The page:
The early days of Canadian passenger flight were rough. Flights were bumpy, planes tended to fly at 10,000 feet and cabins were not pressurized, passengers stayed in their seats to conserve energy. The only oxygen on the plane was for the pilots. Coffee was served in Styrofoam cups from a large thermos by flight attendants.
The flight attendants role has evolved with passenger flight.
In the late 1940’s flight attendants and other workers independently formed unions, in 1948 they merged to create the Canadian Air Line Flight Attendant's Association, the group was certified to represent all purser/stewards and stewardesses. By 1949 Canada was flying to Australia and the first collective agreement had been negotiated.
In the 1950’s the union fought for limits on the number of hours in the air, better salaries and working conditions for flight attendants.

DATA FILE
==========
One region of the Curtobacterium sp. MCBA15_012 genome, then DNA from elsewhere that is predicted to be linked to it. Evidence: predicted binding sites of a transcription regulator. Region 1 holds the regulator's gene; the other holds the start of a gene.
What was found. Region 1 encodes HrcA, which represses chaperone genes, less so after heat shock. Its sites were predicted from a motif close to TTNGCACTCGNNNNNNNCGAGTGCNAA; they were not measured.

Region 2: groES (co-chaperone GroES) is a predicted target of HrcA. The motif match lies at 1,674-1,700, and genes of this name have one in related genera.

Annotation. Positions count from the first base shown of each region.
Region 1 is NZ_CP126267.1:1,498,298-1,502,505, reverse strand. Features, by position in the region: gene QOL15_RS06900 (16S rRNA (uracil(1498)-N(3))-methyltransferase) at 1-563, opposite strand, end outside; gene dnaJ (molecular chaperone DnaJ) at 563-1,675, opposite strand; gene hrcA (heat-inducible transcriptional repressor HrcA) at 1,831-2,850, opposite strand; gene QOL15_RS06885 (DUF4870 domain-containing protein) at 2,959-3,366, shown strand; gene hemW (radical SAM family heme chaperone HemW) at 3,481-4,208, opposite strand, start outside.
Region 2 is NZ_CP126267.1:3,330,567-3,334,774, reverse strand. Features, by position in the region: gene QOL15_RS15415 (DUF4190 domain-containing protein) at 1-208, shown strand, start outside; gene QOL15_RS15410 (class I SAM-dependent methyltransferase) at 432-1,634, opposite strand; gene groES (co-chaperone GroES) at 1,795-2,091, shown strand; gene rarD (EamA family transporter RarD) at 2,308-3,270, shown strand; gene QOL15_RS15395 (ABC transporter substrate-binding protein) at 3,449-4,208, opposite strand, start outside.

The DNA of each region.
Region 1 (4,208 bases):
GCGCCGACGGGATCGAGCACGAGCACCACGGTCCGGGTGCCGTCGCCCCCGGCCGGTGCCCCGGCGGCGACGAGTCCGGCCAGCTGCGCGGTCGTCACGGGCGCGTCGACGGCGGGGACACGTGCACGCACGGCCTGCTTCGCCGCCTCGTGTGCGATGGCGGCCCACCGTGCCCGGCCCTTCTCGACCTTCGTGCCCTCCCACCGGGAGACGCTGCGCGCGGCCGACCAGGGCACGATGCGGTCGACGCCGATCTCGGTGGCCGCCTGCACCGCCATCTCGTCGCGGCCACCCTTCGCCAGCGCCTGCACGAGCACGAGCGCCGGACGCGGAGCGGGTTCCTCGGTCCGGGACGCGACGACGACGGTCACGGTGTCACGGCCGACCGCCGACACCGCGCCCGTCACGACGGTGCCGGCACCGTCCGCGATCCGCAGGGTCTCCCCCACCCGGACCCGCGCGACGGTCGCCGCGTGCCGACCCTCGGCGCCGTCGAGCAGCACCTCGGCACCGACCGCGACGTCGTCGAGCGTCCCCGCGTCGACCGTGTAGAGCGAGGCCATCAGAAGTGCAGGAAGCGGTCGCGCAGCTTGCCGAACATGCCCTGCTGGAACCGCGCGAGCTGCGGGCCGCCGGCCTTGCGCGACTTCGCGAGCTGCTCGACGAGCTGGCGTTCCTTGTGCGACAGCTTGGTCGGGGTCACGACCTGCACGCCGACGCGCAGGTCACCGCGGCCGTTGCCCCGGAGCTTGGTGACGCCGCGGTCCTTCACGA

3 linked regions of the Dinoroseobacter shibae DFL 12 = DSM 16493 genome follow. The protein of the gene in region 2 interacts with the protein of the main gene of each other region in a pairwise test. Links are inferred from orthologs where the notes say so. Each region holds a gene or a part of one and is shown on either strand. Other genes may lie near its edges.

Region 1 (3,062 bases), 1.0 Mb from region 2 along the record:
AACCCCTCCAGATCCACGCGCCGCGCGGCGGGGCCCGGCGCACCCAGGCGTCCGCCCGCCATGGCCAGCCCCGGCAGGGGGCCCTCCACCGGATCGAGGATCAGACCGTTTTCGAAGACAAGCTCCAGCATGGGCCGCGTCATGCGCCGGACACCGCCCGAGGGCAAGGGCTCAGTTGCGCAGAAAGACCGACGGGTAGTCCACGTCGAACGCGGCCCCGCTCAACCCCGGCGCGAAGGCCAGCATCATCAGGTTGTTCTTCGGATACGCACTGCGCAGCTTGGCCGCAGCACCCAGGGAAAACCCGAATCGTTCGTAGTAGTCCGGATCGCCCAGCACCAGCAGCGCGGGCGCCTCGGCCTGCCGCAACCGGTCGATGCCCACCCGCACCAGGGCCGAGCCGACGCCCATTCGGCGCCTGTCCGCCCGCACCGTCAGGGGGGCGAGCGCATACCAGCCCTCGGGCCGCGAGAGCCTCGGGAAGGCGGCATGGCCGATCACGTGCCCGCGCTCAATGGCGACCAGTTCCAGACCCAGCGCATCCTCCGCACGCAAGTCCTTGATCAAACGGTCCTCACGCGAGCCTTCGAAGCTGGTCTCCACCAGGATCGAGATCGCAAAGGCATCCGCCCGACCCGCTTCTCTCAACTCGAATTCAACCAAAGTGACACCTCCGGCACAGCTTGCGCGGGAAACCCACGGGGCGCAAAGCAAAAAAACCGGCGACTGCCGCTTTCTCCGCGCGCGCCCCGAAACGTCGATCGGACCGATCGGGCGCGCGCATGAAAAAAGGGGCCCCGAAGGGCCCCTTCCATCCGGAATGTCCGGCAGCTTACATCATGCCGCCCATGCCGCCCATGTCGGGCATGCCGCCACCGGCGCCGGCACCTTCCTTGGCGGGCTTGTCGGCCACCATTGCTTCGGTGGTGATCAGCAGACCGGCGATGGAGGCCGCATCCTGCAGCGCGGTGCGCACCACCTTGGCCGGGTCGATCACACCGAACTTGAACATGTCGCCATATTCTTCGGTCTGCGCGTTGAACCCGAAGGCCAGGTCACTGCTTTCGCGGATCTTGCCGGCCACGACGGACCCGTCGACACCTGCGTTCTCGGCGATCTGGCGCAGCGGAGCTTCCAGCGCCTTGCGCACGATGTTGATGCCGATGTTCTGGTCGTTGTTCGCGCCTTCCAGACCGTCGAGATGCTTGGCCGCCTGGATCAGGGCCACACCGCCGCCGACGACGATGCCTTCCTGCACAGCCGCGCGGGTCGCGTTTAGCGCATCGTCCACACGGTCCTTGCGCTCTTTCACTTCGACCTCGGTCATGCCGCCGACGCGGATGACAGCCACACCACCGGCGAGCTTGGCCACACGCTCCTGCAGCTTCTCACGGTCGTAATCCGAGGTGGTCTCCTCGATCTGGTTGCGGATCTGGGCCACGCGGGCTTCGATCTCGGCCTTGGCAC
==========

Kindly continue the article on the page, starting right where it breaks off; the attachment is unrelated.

The 1960’s saw an increased focus on safety and an attention to the safety requirements of a changing era. Also the government enshrines the flight attendants role in safety procedures in 1969 when they released the first Air Navigation Order addressing issues such as crew training, emergency procedures, and crew complement — this is the first formal acknowledgement of cabin crew in Canada.
Throughout the 1970s the union fought for permanent rights, proactively taught safety lessons, pushed the government to enforce regulations.
In the 1980’s and 1990’s; major expansions of air flight capacity in Canada created some tough times for the carriers employees. Several major carriers were on strike in the 80’s and 90’s. The late 1980‘s saw the privatization of Air Canada and the introduction of “open skies.” The late 1990’s brought many closures, mergers and changes to the industry. Throughout all of this the union we now know as the Air Canada Component of CUPE have been fighting for the rights of flight attendants and working to ensure safety of passengers.